Is It Safe To Travel To Myanmar?

Laura Pattara

Is it Safe to Travel to Myanmar…and should you?

The ongoing internal conflict in Myanmar has had disastrous effects on the country’s tourism influx and, although it is perfectly safe for foreign tourists to visit, many potential visitors are still hesitant about booking a tour. So, we take a closer look at the problems plaguing the country and aim to dispel any fears you may have: travelling to Myanmar, right now, is perfectly safe. And, perhaps more importantly, should you?


Here’s why:

Most of the country is still considered safe by OUR governments

When trying to ascertain the safety levels of a particular destination, it’s important to focus on the details and the official recommendations, rather than succumb to media hype. Getting swept away along with incorrect or generalised reporting can have disastrous consequences, not only for the country’s inhabitants (many of whom rely on the tourist industry to survive) but also for potential visitors. If you’re reading this, it’s safe to say you have an interest in discovering this truly remarkable country and missing out on the experience does you (and Myanmar) a great disservice.

According to SmartTraveller, a website operated by the Australian Department of Foreign Affair and Trade, the conflict in the country is exceptionally localised, with the highest degree of caution reserved from border areas near China and India and, particularly, the Rakhine State bordering Bangladesh.

The Myanmar Government restricts travel to these regions and advises travellers to restrict road travel, if possible, outside of the tourist highlights. We urge you to follow the guidelines set out not only by the local government but also foreign ones, including the UK Foreign Office.

All of them still state that normal travel safety precautions should be taken when travelling through most of the country and that the tourist hot-spots, the so-called ‘green zones’, have been unaffected by the recent conflict. Most visitors are enjoying trouble-free visits through Myanmar and the most common reasons for requiring consular assistance are due to petty theft and loss of passport.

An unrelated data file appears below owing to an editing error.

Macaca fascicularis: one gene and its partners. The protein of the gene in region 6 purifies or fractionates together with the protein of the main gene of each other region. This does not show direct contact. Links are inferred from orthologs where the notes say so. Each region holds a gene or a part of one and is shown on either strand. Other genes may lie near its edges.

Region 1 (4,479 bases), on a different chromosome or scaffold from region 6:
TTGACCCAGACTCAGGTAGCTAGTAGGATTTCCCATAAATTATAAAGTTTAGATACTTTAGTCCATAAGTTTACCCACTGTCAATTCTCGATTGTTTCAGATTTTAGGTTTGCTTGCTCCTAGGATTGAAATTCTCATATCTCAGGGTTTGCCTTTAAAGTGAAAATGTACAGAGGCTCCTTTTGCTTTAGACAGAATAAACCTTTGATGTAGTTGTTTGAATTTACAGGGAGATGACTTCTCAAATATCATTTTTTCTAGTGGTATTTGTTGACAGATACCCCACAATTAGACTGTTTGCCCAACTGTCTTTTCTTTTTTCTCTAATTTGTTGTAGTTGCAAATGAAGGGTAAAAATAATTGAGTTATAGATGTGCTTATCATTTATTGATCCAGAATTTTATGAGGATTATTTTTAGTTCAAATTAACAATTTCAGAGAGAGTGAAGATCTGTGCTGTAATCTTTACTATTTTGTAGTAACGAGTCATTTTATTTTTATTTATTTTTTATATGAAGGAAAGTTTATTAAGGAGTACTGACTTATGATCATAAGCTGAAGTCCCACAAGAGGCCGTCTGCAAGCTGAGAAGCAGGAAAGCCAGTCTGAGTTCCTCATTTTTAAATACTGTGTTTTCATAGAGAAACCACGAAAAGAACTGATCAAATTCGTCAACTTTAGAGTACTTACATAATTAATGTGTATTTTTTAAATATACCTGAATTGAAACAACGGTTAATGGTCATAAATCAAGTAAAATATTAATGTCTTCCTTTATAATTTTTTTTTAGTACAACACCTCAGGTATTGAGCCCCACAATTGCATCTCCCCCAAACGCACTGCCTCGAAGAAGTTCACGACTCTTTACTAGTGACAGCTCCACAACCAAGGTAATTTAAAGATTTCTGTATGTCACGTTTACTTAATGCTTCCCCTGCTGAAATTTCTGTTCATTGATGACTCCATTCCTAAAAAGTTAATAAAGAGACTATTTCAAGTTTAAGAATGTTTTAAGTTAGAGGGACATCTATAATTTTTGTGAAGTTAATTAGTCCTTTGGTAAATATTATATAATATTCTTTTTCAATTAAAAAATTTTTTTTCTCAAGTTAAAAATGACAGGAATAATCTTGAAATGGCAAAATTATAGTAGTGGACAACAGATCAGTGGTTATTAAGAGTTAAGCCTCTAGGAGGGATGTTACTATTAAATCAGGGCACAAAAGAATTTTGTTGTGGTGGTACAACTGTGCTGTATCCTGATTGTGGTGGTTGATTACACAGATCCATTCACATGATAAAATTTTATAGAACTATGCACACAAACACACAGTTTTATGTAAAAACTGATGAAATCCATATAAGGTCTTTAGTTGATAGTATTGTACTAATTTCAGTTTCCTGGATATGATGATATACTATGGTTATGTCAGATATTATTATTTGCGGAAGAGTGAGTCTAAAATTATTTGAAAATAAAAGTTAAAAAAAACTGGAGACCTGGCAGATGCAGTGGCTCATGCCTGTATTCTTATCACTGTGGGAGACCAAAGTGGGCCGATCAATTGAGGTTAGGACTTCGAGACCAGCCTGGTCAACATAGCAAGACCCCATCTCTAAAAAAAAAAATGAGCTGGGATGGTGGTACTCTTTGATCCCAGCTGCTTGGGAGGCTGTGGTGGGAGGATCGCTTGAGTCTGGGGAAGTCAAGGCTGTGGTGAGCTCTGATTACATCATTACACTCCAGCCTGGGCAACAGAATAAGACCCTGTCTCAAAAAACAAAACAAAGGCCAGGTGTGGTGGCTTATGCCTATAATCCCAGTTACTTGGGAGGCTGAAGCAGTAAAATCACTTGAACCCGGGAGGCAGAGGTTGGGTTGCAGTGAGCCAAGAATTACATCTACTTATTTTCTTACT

Map of Myanmar. Photo Credit: Australian Department of Foreign Affairs and Trade
Map of Myanmar. Photo Credit: Australian Department of Foreign Affairs and Trade

Conflict is far from the tourist hot-spots – it’s still safe to enjoy a visit

As you can see on the above map, tourist destinations like Yangon, Bagan, Inle Lake, Nay Pyi Taw and the cruise route along the Irrawaddy River are safe to visit and there have been no reports of tourists having difficulties related to the military conflict of the country’s border regions. As in most situations of this kind, the popular tourist centres remain unaffected and travelling to these destinations and their surrounding areas is as safe as it’s always been.

“We are at Inle Lake and it is fabulous. We have seen so many different crafts and the area is very diverse. All good. We are getting around in these boats. A nice way to travel. The View Point Hotel at Inle lake was awesome. Photo- Ladies making cigars, all done sitting.The ladies with long neck was on Myanmar. Thailand border. ”
— Sue and Doug, Sydney, November 2017

The one main consequence felt by those visiting is that they’re finding locals exceptionally friendly, open and helpful. Fearful of being once again plunged into international isolation and anonymity has made local Burmese, a normally already-friendly lot, even more hospitable. Whenever possible, we employ local private tour operators – as opposed to government-run agencies – to ensure your tourist dollars reach those who need them most: locals, most of whom can do nothing about the conflict in their country’s border regions.

Girls playing with cable phone, Myanmar. Photo Credit: Shutterstock
Girls playing with cable phone, Myanmar. Photo Credit: Shutterstock

The moral question of visiting Myanmar